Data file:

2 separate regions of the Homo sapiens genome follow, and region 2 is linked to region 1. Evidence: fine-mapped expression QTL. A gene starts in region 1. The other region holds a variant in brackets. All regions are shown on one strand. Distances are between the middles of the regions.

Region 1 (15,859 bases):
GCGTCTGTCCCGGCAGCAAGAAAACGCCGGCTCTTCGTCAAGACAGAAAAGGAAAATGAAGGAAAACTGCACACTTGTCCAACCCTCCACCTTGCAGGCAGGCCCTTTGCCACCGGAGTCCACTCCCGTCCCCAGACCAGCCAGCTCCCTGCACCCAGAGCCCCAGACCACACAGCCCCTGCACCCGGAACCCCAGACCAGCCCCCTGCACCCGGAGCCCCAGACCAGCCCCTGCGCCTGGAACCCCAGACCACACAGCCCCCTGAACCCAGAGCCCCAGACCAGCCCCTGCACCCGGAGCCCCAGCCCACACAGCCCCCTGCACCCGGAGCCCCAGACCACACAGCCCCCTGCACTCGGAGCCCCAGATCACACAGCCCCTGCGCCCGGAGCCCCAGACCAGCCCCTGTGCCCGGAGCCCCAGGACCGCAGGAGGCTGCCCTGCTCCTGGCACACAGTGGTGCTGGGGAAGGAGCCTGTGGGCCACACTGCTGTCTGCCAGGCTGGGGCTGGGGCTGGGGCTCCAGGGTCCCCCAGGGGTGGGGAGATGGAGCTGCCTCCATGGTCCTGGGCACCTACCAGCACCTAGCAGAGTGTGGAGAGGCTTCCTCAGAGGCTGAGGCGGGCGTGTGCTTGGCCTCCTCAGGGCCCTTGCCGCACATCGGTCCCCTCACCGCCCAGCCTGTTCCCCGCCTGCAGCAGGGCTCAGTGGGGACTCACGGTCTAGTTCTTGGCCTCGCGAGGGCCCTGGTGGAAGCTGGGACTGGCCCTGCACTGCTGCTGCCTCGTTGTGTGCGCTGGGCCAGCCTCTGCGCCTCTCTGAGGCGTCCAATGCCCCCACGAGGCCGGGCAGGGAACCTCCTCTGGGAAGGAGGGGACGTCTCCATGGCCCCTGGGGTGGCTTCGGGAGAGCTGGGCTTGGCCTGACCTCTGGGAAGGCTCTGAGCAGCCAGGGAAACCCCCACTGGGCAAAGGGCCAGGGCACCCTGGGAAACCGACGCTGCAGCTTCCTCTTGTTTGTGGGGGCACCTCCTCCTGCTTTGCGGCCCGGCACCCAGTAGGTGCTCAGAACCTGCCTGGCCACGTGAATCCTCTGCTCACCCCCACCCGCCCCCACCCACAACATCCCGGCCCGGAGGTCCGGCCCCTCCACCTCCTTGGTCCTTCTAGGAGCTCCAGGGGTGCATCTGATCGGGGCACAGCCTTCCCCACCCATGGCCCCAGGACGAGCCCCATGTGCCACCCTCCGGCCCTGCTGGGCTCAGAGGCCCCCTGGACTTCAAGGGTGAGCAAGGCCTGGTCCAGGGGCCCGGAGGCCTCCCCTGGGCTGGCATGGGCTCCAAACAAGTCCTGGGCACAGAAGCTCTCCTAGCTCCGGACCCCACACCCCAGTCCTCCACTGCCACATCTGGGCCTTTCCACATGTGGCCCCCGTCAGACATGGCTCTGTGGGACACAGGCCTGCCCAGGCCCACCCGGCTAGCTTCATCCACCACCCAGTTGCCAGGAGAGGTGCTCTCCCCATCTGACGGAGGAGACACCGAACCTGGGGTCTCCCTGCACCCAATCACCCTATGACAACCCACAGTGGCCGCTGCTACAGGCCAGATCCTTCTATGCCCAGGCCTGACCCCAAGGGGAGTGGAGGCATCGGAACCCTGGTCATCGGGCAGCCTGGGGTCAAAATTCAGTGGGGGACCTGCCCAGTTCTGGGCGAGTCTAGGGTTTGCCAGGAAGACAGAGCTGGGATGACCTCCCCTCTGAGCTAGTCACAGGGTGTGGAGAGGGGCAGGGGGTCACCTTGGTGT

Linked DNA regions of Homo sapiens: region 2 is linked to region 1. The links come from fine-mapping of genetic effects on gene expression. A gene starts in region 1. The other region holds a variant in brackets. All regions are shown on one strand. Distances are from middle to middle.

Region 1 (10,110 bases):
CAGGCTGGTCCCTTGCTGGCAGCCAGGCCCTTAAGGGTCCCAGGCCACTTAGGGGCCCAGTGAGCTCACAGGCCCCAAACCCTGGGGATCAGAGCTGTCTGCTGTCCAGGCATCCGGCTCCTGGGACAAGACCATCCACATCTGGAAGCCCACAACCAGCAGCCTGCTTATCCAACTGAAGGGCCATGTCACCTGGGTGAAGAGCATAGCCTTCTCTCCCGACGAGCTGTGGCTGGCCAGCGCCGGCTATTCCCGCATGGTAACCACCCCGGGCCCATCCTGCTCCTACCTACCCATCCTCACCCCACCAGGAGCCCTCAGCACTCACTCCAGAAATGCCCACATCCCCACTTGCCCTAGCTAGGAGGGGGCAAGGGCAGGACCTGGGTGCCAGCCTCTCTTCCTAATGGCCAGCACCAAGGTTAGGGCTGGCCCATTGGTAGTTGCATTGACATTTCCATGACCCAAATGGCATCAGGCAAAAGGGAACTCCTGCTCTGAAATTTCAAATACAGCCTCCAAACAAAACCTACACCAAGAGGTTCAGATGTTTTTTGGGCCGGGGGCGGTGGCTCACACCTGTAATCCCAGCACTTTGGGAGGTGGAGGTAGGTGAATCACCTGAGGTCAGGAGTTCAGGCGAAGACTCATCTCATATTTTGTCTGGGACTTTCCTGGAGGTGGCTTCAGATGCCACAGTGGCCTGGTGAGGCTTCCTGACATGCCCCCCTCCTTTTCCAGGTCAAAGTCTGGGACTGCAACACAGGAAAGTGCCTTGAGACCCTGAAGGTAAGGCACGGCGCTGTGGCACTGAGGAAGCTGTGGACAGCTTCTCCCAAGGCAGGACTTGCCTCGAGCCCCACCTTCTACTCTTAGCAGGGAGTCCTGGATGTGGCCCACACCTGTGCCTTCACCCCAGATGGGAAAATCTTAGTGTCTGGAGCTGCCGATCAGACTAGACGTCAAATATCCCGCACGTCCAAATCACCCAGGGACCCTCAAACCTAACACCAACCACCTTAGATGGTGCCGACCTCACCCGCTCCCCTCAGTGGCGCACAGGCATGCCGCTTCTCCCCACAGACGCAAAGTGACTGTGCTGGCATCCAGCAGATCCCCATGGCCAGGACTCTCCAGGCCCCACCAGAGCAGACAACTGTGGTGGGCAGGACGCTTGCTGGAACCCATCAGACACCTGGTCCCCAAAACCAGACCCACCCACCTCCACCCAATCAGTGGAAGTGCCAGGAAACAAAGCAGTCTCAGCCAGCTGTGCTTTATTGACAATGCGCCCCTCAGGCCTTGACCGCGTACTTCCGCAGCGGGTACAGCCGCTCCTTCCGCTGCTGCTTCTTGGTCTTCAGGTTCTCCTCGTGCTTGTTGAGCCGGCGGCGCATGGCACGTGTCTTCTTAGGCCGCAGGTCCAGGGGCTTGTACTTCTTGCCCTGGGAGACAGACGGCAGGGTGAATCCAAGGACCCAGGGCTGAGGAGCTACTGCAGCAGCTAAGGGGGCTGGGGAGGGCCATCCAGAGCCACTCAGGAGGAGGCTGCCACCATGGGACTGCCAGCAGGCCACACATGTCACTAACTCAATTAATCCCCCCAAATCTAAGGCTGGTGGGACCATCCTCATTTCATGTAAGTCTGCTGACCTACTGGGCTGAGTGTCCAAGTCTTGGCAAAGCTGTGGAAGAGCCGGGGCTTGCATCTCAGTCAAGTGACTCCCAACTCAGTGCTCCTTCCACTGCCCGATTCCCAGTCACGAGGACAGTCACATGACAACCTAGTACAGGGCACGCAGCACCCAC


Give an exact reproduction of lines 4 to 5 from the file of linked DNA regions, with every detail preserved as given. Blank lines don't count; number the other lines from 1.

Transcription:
Linked DNA regions of Homo sapiens: region 2 is linked to region 1. The links come from fine-mapping of genetic effects on gene expression. A gene starts in region 1. The other region holds a variant in brackets. All regions are shown on one strand. Distances are from middle to middle.

Region 1 (10,110 bases):